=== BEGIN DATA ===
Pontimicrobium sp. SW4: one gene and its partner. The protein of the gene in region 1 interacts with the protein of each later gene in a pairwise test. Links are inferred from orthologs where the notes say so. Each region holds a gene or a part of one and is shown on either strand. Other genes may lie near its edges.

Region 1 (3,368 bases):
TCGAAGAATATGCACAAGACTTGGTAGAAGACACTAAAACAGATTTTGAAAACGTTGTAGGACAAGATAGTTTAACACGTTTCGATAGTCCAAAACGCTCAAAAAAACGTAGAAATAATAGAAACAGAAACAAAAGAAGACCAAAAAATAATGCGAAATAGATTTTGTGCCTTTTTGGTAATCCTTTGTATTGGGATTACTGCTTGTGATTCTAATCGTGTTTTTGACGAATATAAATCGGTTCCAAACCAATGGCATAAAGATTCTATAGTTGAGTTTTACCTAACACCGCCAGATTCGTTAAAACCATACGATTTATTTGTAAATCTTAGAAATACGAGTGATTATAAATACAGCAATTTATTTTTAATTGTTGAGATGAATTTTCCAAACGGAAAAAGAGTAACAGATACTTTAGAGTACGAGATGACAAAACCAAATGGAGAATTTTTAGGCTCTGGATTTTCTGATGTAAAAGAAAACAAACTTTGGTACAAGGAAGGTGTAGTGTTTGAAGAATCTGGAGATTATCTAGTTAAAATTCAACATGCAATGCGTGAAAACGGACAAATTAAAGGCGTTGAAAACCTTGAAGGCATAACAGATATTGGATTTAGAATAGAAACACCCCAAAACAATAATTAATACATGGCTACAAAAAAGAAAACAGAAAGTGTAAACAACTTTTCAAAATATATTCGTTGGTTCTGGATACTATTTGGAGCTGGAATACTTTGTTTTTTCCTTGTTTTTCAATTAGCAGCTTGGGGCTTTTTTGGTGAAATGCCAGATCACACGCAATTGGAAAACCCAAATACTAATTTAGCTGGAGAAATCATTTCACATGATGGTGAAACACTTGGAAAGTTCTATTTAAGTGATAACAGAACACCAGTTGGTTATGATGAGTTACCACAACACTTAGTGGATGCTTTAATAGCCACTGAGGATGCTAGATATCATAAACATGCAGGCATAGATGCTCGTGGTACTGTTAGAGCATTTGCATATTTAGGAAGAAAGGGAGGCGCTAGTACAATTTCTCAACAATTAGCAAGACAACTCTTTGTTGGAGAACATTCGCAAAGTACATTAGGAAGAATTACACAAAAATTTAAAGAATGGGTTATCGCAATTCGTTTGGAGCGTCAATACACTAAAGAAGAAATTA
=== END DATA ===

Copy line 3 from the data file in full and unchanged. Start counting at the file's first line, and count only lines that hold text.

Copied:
TCGAAGAATATGCACAAGACTTGGTAGAAGACACTAAAACAGATTTTGAAAACGTTGTAGGACAAGATAGTTTAACACGTTTCGATAGTCCAAAACGCTCAAAAAAACGTAGAAATAATAGAAACAGAAACAAAAGAAGACCAAAAAATAATGCGAAATAGATTTTGTGCCTTTTTGGTAATCCTTTGTATTGGGATTACTGCTTGTGATTCTAATCGTGTTTTTGACGAATATAAATCGGTTCCAAACCAATGGCATAAAGATTCTATAGTTGAGTTTTACCTAACACCGCCAGATTCGTTAAAACCATACGATTTATTTGTAAATCTTAGAAATACGAGTGATTATAAATACAGCAATTTATTTTTAATTGTTGAGATGAATTTTCCAAACGGAAAAAGAGTAACAGATACTTTAGAGTACGAGATGACAAAACCAAATGGAGAATTTTTAGGCTCTGGATTTTCTGATGTAAAAGAAAACAAACTTTGGTACAAGGAAGGTGTAGTGTTTGAAGAATCTGGAGATTATCTAGTTAAAATTCAACATGCAATGCGTGAAAACGGACAAATTAAAGGCGTTGAAAACCTTGAAGGCATAACAGATATTGGATTTAGAATAGAAACACCCCAAAACAATAATTAATACATGGCTACAAAAAAGAAAACAGAAAGTGTAAACAACTTTTCAAAATATATTCGTTGGTTCTGGATACTATTTGGAGCTGGAATACTTTGTTTTTTCCTTGTTTTTCAATTAGCAGCTTGGGGCTTTTTTGGTGAAATGCCAGATCACACGCAATTGGAAAACCCAAATACTAATTTAGCTGGAGAAATCATTTCACATGATGGTGAAACACTTGGAAAGTTCTATTTAAGTGATAACAGAACACCAGTTGGTTATGATGAGTTACCACAACACTTAGTGGATGCTTTAATAGCCACTGAGGATGCTAGATATCATAAACATGCAGGCATAGATGCTCGTGGTACTGTTAGAGCATTTGCATATTTAGGAAGAAAGGGAGGCGCTAGTACAATTTCTCAACAATTAGCAAGACAACTCTTTGTTGGAGAACATTCGCAAAGTACATTAGGAAGAATTACACAAAAATTTAAAGAATGGGTTATCGCAATTCGTTTGGAGCGTCAATACACTAAAGAAGAAATTA